Calling the cable companies is almost as bad as accidentally grabbing a pan from the oven without the oven mitt on your hand (not fun). Even though it is a big pain, I call them pretty regularly just to check in and make sure I’m getting the best rate.
This time I ended up getting more “bang for my buck” if you will. Here’s what happened.
As I told you in a previous post (the power of extra loan payments), I cancelled my cable services as a way to save money each month. I kept the internet and have Netflix, so it’s really not missed as much as you would think it would be.
I got a letter from my internet/cable company in the mail this weekend saying that “it had come to their attention” that I was not being charged for my HD cable box and they were going to start adding $10 onto my account beginning this month. I was quite intrigued since, as I just mentioned, I no longer have any cable services.
I gave them a call and was ready for a laugh as we tried to figure out why I received this letter.
I ended up speaking to the most level-headed agent I’ve ever spoken to at this company (I’ve spoken to at least 25 of them since January). This was quite a surprise since my service with them has been terrible. Anyway, it turns out that because I am a procrastinator and have yet to return my cable box, they are now charging me $10 for it. Oops.
Since I already had them on the phone, I mentioned that a competitor company was now available in my area, and they were offering basic cable and the same internet speed I have now for $50 a month. I asked her why I should stick with their company and not switch to the new one offering a much better deal. She surprised me by saying that she could not only offer me a lower bill, but had a new offer which was comparable to the one I had mentioned.
By “comparable”, she meant much better. They had a new deal that offered their fastest internet service, basic cable and HBO free for the first year for only $49.99 a month.
Before I let myself get too excited, I knew this had to come with a 2 year contract, so I asked.
No contract was required.
I now have cable, faster internet, AND am paying $10 less each month.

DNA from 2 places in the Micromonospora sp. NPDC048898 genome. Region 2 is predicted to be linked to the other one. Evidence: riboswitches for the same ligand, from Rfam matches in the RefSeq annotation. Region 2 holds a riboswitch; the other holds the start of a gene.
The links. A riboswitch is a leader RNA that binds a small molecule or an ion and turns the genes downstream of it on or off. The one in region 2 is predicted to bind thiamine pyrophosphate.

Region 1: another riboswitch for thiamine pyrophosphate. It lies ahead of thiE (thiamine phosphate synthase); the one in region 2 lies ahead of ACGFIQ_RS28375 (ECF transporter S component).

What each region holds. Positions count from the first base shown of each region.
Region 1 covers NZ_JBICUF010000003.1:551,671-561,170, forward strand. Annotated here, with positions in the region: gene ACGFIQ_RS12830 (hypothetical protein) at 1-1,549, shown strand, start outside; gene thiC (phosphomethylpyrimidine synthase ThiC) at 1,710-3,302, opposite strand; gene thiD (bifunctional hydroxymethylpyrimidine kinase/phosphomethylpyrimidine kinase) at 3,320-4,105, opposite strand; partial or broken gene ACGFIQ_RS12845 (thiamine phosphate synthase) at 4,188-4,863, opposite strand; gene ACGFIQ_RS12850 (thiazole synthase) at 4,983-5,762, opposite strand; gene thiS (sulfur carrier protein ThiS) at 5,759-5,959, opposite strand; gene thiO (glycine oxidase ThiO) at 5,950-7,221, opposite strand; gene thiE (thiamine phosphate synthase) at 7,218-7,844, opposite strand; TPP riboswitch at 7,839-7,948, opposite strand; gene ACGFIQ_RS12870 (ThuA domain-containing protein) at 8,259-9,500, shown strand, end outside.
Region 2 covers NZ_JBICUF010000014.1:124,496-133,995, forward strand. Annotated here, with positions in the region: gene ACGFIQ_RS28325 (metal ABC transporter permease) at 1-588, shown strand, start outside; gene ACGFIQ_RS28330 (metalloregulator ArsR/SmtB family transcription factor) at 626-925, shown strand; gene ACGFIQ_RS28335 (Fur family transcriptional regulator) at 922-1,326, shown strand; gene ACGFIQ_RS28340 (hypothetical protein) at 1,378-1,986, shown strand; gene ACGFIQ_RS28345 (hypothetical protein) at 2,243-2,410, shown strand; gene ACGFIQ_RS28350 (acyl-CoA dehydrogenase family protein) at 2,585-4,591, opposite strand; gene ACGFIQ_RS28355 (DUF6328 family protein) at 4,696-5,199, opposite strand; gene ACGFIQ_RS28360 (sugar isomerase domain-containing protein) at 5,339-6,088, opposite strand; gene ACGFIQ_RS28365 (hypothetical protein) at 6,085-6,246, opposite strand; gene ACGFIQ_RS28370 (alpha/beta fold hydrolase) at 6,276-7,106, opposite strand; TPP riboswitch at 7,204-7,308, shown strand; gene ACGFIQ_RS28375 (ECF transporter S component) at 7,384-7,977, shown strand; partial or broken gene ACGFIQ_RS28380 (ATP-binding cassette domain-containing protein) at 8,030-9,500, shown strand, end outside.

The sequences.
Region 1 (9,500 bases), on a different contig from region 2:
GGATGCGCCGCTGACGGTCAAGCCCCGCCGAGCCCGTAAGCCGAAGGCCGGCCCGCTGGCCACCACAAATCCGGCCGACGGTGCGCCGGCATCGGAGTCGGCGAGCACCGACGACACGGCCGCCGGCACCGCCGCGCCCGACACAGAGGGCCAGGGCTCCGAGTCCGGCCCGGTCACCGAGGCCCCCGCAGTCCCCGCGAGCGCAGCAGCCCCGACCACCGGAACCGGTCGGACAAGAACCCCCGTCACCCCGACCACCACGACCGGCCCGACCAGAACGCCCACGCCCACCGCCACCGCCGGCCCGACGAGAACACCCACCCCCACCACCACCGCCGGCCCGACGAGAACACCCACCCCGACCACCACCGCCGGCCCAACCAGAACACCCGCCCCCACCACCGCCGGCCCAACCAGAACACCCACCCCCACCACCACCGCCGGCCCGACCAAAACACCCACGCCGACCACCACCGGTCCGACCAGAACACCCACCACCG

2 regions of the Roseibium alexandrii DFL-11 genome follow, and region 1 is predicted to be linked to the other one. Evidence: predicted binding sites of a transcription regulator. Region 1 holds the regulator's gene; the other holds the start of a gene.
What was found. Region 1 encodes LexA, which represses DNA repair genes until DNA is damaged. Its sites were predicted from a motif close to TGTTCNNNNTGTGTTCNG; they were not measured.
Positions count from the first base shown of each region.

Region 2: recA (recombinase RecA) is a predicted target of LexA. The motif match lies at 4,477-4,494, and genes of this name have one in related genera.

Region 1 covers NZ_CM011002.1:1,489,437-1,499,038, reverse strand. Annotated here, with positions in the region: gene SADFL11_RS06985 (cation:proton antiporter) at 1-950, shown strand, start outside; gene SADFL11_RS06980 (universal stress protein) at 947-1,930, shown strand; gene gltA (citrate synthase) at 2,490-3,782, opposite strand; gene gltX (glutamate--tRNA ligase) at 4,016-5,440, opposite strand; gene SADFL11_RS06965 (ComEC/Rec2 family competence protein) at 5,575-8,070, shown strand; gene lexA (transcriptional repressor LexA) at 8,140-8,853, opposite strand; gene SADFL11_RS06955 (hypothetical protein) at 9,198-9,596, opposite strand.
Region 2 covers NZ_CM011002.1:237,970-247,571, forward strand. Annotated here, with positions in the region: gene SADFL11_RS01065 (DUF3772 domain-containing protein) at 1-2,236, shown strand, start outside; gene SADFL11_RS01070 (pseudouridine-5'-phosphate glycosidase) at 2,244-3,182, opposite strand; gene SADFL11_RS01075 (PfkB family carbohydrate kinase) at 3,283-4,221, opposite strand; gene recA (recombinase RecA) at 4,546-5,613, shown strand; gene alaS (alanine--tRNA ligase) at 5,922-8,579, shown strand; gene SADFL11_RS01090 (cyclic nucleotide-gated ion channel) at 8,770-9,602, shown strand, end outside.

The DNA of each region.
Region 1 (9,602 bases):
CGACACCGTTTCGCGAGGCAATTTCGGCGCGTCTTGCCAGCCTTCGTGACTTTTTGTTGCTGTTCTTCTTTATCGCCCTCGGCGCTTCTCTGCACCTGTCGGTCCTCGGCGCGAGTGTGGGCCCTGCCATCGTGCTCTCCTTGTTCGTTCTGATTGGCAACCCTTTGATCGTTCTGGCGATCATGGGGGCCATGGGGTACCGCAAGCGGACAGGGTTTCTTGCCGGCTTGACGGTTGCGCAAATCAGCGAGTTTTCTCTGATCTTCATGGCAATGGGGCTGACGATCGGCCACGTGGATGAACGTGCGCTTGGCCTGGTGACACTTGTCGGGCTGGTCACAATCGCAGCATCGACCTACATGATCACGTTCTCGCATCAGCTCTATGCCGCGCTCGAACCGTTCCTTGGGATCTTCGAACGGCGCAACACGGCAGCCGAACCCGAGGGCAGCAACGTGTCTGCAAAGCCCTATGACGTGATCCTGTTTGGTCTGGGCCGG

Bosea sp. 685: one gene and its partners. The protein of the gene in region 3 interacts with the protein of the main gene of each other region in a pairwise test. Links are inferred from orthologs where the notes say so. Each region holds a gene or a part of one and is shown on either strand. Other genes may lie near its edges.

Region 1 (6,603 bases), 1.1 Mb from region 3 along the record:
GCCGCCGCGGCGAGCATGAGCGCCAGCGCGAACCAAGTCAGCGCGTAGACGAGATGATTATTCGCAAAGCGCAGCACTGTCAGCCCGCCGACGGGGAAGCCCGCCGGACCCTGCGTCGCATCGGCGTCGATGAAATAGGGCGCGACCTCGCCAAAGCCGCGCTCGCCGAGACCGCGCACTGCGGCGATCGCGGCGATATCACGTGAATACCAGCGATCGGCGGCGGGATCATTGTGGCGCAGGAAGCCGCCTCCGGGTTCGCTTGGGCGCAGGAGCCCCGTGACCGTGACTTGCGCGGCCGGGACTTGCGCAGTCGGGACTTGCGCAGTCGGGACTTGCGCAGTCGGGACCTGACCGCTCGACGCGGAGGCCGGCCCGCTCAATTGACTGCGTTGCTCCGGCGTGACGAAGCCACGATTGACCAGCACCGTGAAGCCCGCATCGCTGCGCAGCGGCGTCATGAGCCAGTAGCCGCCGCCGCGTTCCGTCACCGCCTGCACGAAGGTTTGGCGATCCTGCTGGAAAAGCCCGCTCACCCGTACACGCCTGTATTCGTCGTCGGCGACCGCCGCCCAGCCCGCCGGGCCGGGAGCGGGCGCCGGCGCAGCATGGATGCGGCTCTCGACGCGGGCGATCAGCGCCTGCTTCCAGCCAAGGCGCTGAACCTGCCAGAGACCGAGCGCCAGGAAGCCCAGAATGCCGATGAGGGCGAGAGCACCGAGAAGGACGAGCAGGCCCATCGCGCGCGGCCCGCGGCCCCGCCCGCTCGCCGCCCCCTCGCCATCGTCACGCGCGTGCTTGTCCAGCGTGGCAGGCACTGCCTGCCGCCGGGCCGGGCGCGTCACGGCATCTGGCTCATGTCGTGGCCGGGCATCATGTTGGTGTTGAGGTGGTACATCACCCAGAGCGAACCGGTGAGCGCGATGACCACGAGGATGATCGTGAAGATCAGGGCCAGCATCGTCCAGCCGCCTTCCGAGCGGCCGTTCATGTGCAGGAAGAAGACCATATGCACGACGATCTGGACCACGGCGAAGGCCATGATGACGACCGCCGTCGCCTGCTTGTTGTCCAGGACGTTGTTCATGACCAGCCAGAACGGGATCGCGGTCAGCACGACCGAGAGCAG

So much for them charging me more money.
Cable Company: 0
Here are some tips I use for scoring a lower cable bill:
1. Call at least once every six months to check on new promotions. I usually call every 2 months or whenever I find a great deal on their website, but you don’t have to call this often if you’d rather not.
2. Get yourself to the right department. When you call, make sure to hit the prompt for the “looking to remove one or all of your services”. This will get you get right to their customer retention department. These are the people who will be able to help get you the best offers. If you select something else, you typically get bounced around between departments and waste your time. I’ve also found that getting transferred around increases your risk of being “accidentally” hung up on, so I try to avoid it at all costs.
3. Before you make this call, jump on their website first and see what they are offering new customers so you have knowledge about what you want. Ask the agent why you should continue to be a customer of theirs if they are not willing to provide you with their best offer. Sometimes they will come up with something better than you have now. Sometimes they put you on hold to “check with their supervisor” and end up offering a $10-$20 discount per month to get you closer to that price.
4. Check out their competitors website to see what they are offering. Let the agent know what you found and that you are looking into switching if they cannot offer something comparable. Ask them directly if they can meet or beat that price.
5. Never sign a new contract. If they offer you something you can’t refuse, let them know you will not sign a contract. If you absolutely must, make sure it is no longer than one year. After the first 12 months, companies like to jump the prices $20 or more a month, and you are then stuck in your contract with very few options. I have not been under contract for a cable company in years and this has given me the flexibility to be able to call every few months and negotiate a lower rate, or at the very least extend my promotional price.
6. This is not a quick process. Be prepared to be on the phone for more than 10 minutes. I have been on the phone with them for 60 minutes before, but I have also had calls that only lasted about 8 minutes, but never any shorter than that. It’s a process, and they also seem to take their time – probably in hopes that you won’t be calling back anytime soon. Just be prepared and don’t allow them to upset you by keeping you on hold for a while.
7. Be kind, but assertive. Being nice goes a long way, but don’t let them rush of you off the phone either.
8. Call back if you don’t get what you want the first time. Yes, I’m serious. Most of the time, if one agent isn’t willing to “find” you a better rate, the next one will. You may have rubbed the first person the wrong way, or maybe they didn’t want to give you the better rate. Either way, hang up and try again.